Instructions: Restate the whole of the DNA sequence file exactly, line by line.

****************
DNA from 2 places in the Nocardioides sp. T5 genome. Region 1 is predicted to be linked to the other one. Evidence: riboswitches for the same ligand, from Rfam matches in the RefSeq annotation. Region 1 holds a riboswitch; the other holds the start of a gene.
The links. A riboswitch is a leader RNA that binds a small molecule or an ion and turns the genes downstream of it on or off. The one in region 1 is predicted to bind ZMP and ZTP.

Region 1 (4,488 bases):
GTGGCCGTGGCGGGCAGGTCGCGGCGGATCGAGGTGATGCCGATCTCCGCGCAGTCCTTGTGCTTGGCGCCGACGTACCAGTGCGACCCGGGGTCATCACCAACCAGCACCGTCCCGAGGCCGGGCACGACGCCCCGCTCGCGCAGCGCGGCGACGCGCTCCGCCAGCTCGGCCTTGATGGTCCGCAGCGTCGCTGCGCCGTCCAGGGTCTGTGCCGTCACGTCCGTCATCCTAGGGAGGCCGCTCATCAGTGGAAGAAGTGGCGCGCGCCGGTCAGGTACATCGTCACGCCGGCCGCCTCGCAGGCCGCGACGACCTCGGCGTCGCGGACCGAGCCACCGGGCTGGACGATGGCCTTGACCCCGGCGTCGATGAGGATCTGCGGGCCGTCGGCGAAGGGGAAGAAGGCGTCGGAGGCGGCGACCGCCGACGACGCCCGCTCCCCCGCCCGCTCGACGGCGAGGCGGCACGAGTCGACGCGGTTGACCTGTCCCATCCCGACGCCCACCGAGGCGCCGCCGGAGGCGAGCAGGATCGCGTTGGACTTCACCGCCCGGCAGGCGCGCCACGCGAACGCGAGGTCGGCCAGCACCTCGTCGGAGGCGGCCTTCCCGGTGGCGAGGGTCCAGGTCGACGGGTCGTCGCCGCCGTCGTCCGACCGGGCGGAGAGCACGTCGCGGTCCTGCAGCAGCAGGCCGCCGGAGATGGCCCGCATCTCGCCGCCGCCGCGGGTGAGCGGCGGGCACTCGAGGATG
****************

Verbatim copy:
DNA from 2 places in the Nocardioides sp. T5 genome. Region 1 is predicted to be linked to the other one. Evidence: riboswitches for the same ligand, from Rfam matches in the RefSeq annotation. Region 1 holds a riboswitch; the other holds the start of a gene.
The links. A riboswitch is a leader RNA that binds a small molecule or an ion and turns the genes downstream of it on or off. The one in region 1 is predicted to bind ZMP and ZTP.

Region 1 (4,488 bases):
GTGGCCGTGGCGGGCAGGTCGCGGCGGATCGAGGTGATGCCGATCTCCGCGCAGTCCTTGTGCTTGGCGCCGACGTACCAGTGCGACCCGGGGTCATCACCAACCAGCACCGTCCCGAGGCCGGGCACGACGCCCCGCTCGCGCAGCGCGGCGACGCGCTCCGCCAGCTCGGCCTTGATGGTCCGCAGCGTCGCTGCGCCGTCCAGGGTCTGTGCCGTCACGTCCGTCATCCTAGGGAGGCCGCTCATCAGTGGAAGAAGTGGCGCGCGCCGGTCAGGTACATCGTCACGCCGGCCGCCTCGCAGGCCGCGACGACCTCGGCGTCGCGGACCGAGCCACCGGGCTGGACGATGGCCTTGACCCCGGCGTCGATGAGGATCTGCGGGCCGTCGGCGAAGGGGAAGAAGGCGTCGGAGGCGGCGACCGCCGACGACGCCCGCTCCCCCGCCCGCTCGACGGCGAGGCGGCACGAGTCGACGCGGTTGACCTGTCCCATCCCGACGCCCACCGAGGCGCCGCCGGAGGCGAGCAGGATCGCGTTGGACTTCACCGCCCGGCAGGCGCGCCACGCGAACGCGAGGTCGGCCAGCACCTCGTCGGAGGCGGCCTTCCCGGTGGCGAGGGTCCAGGTCGACGGGTCGTCGCCGCCGTCGTCCGACCGGGCGGAGAGCACGTCGCGGTCCTGCAGCAGCAGGCCGCCGGAGATGGCCCGCATCTCGCCGCCGCCGCGGGTGAGCGGCGGGCACTCGAGGATG